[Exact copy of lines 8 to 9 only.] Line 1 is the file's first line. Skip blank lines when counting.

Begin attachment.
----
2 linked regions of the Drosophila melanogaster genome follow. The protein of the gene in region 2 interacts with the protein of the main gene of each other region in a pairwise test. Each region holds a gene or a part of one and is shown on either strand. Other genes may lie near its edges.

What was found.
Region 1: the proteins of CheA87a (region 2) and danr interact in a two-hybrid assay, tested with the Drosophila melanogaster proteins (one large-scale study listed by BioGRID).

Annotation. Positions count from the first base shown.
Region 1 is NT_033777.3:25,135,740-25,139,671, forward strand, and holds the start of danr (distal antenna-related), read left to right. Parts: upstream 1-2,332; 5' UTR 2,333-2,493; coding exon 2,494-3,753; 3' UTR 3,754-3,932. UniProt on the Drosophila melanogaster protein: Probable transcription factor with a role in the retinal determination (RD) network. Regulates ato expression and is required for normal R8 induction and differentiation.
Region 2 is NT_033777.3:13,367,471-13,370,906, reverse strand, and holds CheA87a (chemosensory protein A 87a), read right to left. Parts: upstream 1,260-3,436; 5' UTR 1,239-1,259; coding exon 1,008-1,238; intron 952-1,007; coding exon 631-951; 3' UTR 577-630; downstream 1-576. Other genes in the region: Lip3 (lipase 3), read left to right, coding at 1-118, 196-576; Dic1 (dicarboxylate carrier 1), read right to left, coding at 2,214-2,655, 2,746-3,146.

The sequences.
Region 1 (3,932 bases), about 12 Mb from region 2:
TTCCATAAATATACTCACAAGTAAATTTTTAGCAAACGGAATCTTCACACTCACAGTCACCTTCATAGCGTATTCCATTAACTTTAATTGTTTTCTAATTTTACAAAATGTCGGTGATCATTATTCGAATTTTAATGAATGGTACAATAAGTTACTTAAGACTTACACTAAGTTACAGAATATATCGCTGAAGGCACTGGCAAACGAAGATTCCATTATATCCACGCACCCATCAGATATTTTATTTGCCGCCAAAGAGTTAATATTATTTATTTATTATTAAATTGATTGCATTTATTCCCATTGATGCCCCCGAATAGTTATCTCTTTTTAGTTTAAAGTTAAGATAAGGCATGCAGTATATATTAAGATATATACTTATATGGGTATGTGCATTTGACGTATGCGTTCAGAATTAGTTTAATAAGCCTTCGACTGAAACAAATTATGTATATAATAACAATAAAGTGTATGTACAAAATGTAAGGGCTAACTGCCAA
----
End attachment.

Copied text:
Region 1 (3,932 bases), about 12 Mb from region 2:
TTCCATAAATATACTCACAAGTAAATTTTTAGCAAACGGAATCTTCACACTCACAGTCACCTTCATAGCGTATTCCATTAACTTTAATTGTTTTCTAATTTTACAAAATGTCGGTGATCATTATTCGAATTTTAATGAATGGTACAATAAGTTACTTAAGACTTACACTAAGTTACAGAATATATCGCTGAAGGCACTGGCAAACGAAGATTCCATTATATCCACGCACCCATCAGATATTTTATTTGCCGCCAAAGAGTTAATATTATTTATTTATTATTAAATTGATTGCATTTATTCCCATTGATGCCCCCGAATAGTTATCTCTTTTTAGTTTAAAGTTAAGATAAGGCATGCAGTATATATTAAGATATATACTTATATGGGTATGTGCATTTGACGTATGCGTTCAGAATTAGTTTAATAAGCCTTCGACTGAAACAAATTATGTATATAATAACAATAAAGTGTATGTACAAAATGTAAGGGCTAACTGCCAA